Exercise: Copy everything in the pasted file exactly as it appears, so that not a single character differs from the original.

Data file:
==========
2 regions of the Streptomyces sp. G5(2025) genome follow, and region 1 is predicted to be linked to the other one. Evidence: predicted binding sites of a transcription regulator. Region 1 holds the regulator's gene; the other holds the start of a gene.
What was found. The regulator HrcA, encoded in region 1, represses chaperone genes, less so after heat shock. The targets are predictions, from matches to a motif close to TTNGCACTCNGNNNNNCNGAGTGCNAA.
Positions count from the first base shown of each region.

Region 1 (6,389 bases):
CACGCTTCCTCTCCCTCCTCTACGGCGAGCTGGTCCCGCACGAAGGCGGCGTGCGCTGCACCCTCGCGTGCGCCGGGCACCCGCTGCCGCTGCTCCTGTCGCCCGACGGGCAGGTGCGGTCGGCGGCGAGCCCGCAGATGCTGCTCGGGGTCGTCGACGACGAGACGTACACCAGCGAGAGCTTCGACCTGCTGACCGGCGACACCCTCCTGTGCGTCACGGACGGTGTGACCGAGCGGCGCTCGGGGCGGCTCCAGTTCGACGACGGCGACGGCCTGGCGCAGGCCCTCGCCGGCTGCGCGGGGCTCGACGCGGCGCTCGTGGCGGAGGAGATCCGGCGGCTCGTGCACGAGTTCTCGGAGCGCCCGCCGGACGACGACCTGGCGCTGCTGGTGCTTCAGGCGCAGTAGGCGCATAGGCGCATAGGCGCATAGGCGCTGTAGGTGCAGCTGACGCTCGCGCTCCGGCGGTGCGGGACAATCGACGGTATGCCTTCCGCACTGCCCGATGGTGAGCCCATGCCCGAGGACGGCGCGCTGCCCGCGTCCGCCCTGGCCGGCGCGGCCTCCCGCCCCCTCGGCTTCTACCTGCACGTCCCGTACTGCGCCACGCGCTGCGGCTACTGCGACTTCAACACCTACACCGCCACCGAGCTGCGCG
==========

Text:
2 regions of the Streptomyces sp. G5(2025) genome follow, and region 1 is predicted to be linked to the other one. Evidence: predicted binding sites of a transcription regulator. Region 1 holds the regulator's gene; the other holds the start of a gene.
What was found. The regulator HrcA, encoded in region 1, represses chaperone genes, less so after heat shock. The targets are predictions, from matches to a motif close to TTNGCACTCNGNNNNNCNGAGTGCNAA.
Positions count from the first base shown of each region.

Region 1 (6,389 bases):
CACGCTTCCTCTCCCTCCTCTACGGCGAGCTGGTCCCGCACGAAGGCGGCGTGCGCTGCACCCTCGCGTGCGCCGGGCACCCGCTGCCGCTGCTCCTGTCGCCCGACGGGCAGGTGCGGTCGGCGGCGAGCCCGCAGATGCTGCTCGGGGTCGTCGACGACGAGACGTACACCAGCGAGAGCTTCGACCTGCTGACCGGCGACACCCTCCTGTGCGTCACGGACGGTGTGACCGAGCGGCGCTCGGGGCGGCTCCAGTTCGACGACGGCGACGGCCTGGCGCAGGCCCTCGCCGGCTGCGCGGGGCTCGACGCGGCGCTCGTGGCGGAGGAGATCCGGCGGCTCGTGCACGAGTTCTCGGAGCGCCCGCCGGACGACGACCTGGCGCTGCTGGTGCTTCAGGCGCAGTAGGCGCATAGGCGCATAGGCGCATAGGCGCTGTAGGTGCAGCTGACGCTCGCGCTCCGGCGGTGCGGGACAATCGACGGTATGCCTTCCGCACTGCCCGATGGTGAGCCCATGCCCGAGGACGGCGCGCTGCCCGCGTCCGCCCTGGCCGGCGCGGCCTCCCGCCCCCTCGGCTTCTACCTGCACGTCCCGTACTGCGCCACGCGCTGCGGCTACTGCGACTTCAACACCTACACCGCCACCGAGCTGCGCG